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Consultation Paper CP53 on Corporate Governance Code for Captive Insurance and Captive Reinsurance U

AUTHOR(S): Sharon Daly, Darren Maher
PRACTICE AREA GROUP: Insurance and Reinsurance, Commercial Litigation and Dispute Resolution
DATE: 09.05.2011

The Central Bank of Ireland (the “Central Bank”) has initiated a consultation process on a proposed new corporate governance code for captive insurance and captive reinsurance undertakings regulated by the Central Bank (together “Captives”) which proposes to set out minimum corporate governance standards for Captives.

Captives were specifically excluded from the scope of the Corporate Governance Code for Credit Institutions and Insurance Undertakings as introduced by the Central Bank in January 2011 (the “Corporate Governance Code”).

While similar to the general tenets of the Corporate Governance Code, the Central Bank has in the draft code contained in CP53 developed a more proportionate corporate governance code for Captives that, at the outset, appears to more accurately reflect the nature, scale and complexity of the business of Captives and generally reflects certain of the requirements that Captives will be required to comply with under Solvency II.

Submissions on the CP53 and the draft code are invited from interested parties by no later than 10 June 2011.

It is hoped that a finalised code will be issued in Autumn 2011 and it is proposed that Captives will be given a transitional period of six months within which to implement changes to systems and structures in order to ensure compliance.

Proposed Minimum Standards

Key requirements contained in the draft code are:

  • the Board of Directors of each Captive will be required to have a minimum of three directors and will be required to meet at least twice annually;
  • each director of a Captive will be subject to an overall limit of 25 directorships, regardless of whether the directorship is held in a captive company or non-captive. It is proposed that in calculating the number of directorships, the Central Bank will exclude directorships held in group companies and in non-financial services groups of companies;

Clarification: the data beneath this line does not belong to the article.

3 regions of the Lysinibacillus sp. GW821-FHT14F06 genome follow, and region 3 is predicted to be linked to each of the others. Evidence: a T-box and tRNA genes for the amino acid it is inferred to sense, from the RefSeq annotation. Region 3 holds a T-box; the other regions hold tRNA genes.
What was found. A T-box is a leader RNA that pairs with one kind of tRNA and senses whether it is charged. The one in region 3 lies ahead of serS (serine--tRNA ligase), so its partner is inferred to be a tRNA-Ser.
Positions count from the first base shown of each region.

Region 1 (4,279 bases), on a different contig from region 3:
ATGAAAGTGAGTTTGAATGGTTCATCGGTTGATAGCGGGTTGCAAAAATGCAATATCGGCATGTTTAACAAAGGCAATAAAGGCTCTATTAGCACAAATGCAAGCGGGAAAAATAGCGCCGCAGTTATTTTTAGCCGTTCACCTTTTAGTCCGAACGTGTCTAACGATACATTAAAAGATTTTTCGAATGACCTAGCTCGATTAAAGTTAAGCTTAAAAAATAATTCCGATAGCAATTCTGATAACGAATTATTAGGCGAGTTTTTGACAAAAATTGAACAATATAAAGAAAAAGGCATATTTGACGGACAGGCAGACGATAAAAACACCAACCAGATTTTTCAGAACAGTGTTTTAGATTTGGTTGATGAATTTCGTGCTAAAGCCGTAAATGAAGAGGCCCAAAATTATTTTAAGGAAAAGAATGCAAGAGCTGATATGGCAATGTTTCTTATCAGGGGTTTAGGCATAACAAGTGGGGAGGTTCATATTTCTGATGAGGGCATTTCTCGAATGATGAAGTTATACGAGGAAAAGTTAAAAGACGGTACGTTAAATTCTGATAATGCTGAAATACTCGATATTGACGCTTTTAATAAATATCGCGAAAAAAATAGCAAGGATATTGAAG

• each Captive will be required to appoint a chairman and deputy chairman to the Board of Directors. Of note is that the chairman cannot be a director or an employee of the Captive’s manager;
  • each Captive will be required to comply with the Code on an individual basis, and while a Captive may adopt policies or procedures developed at its group level, the Captive will be required to satisfy itself that such policies or procedures meet all of the requirements of the Code;
  • each Captive will be required to establish, document and review annually a risk appetite for the Captive;
  • each Captive will be required to submit an annual compliance statement to the Central Bank specifying whether the Captive has complied with the Code; and
  • a failure to comply with the requirements may be subject to sanction under the administrative sanctions procedure and a breach of the proposed code can constitute an offence.

Board Committees

The draft code does not require that Captives establish an Audit Committee or Risk Committee, provided that the Board of Directors discharges these functions. The draft code does, however, set out requirements which will apply should the Captive establish an Audit Committee or Risk Committee. Furthermore, there is no requirement in the draft code to appoint independent non-executive directors to the Board of Directors.

While the draft code does not specifically set out these requirements, Captives could still remain subject to the requirements of the EC (Statutory Audits)(Directive 2006/43/EC) Regulations 2010 which require certain companies to establish an Audit Committee and to appoint a minimum of two independent non-executive directors to the Audit Committee.

 

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